2. Surah Al Baqarah (The Cow)
1. The names of letters of the Arabic alphabet, called huruf mugatta’at, occur at the beginning of several surahs of the Qur’an. At the time of the Qur’anic revelation, the use of
such letters was a well-known literary device, used by both poets and orators, and we find
several instances in the pre-Islamic Arabic literature that has come down to us.
Since the muqatta’at were commonly used the Arabs of that period generally knew what they meant and so they did not present a puzzle.
(2:1) Alif, Lam, Mim.1
raries of the Prophet (peace be on him) raising objections against the Qur’an on the
ground that the letters at the beginning of some of its surahs were absurd. For the same
reason no Tradition has come down to us of any Companion asking the Prophet about the
significance of the muqatta’at. Later on, this literary device gradually fell into disuse and
hence it became difficult for commentators to determine their precise meanings. It is obvious,
however, that deriving the right guidance from the Qur’an does not depend on grasping the
meaning of these vocables, and that anyone who fails to understand them may still live a
righteous life and attain salvation. The ordinary reader, therefore, need not delve too deeply
into this matter.
(2:2) This is the Book of Allah, there is no doubt in it;? it is a guidance for the pious,
2. One obvious meaning of this verse is that this Book, the Qur’an, is undoubtedly from God.
Another possible meaning is that nothing contained in it can be subject to doubt. Books
which deal with supernatural questions, with matters that lie beyond the range of sense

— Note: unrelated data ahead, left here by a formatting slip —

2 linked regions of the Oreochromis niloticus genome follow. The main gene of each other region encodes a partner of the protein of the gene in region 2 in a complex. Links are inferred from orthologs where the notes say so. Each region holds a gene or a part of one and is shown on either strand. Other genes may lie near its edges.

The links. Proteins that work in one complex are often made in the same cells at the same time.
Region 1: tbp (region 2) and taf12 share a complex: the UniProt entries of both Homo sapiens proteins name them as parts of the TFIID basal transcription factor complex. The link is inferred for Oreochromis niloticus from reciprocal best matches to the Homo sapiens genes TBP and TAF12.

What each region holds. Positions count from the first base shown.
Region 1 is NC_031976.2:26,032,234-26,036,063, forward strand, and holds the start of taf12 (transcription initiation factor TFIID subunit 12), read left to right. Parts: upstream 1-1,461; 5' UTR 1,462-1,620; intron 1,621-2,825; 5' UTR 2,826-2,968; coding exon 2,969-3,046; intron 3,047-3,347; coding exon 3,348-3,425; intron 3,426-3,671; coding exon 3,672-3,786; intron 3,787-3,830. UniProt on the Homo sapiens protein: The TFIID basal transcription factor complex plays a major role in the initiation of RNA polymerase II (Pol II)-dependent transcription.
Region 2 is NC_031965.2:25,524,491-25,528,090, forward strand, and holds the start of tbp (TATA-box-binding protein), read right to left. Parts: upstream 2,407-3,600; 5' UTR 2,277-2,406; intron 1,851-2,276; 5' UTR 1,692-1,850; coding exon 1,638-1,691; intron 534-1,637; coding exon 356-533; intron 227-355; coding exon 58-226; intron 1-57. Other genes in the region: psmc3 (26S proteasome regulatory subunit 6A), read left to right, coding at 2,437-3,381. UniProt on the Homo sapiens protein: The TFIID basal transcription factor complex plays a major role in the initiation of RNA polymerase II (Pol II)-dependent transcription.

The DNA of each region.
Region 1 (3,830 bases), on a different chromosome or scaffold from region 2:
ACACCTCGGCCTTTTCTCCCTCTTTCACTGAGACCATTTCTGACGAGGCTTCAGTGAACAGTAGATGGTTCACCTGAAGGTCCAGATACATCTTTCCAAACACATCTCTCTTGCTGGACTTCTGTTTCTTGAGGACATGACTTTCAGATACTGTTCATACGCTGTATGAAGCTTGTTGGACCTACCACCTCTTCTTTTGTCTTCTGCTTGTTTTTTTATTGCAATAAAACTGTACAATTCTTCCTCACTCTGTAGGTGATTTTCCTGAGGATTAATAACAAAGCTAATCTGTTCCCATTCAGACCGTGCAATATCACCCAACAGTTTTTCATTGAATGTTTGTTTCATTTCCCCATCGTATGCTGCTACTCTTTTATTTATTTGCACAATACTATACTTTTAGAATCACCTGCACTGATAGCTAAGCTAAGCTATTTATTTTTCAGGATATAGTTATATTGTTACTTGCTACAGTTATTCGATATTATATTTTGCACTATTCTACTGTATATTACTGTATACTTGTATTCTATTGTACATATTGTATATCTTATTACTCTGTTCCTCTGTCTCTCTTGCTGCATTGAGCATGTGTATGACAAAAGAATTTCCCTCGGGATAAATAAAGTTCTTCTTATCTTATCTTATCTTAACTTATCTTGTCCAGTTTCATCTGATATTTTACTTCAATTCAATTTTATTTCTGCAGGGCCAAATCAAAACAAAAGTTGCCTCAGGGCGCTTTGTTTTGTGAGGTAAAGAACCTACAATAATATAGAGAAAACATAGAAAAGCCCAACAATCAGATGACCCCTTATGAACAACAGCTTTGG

perception, are invariably based on conjecture and their authors, despite their brave show of
competence, are therefore not immune from a degree of skepticism regarding their
statements. This Book, which is based wholly on Truth, a Book which is the work of none
other than the All-Knowing God Himself is distinguishable from all other books. Hence,
there is no room for doubt about its contents despite the hesitation some people might
express either through ignorance or folly.
3. This means that while the Book is potentially for all, only those who possess certain
qualities can benefit from it. The first such quality is piety: those who want to benefit should
be disposed to distinguish between good and evil and to shun evil and do good. Those who
lead an animal existence, who never to consider whether their actions are either good or bad,
whose cynically follow the prevailing winds, who are helplessly tossed about by the animal
desires that dominate their minds, such persons are altogether incapable of deriving any
benefit from the guidance embodied in the Qur’an.
(2:3) for those who believe in the existence of that which is beyond the reach of
perception, who establish Prayers and spend out of what We have provided them,’
4. This is the second prerequisite for deriving benefit from the Qur’an. Ghayb signifies the
verities which are hidden from man’s senses and which are beyond the scope of man’s
ordinary observation and experience, for example, the existence and attributes of God, the
angels. the process of revelation, Paradise, Hell, and so on. ‘Belief in the ghaib’ means having
faith in such matters, based on absolute confidence in the Messengers of God and despite
the fact that it is impossible to experience them.
According to this verse, Qur’anic guidance can prove helpful only to those prepared to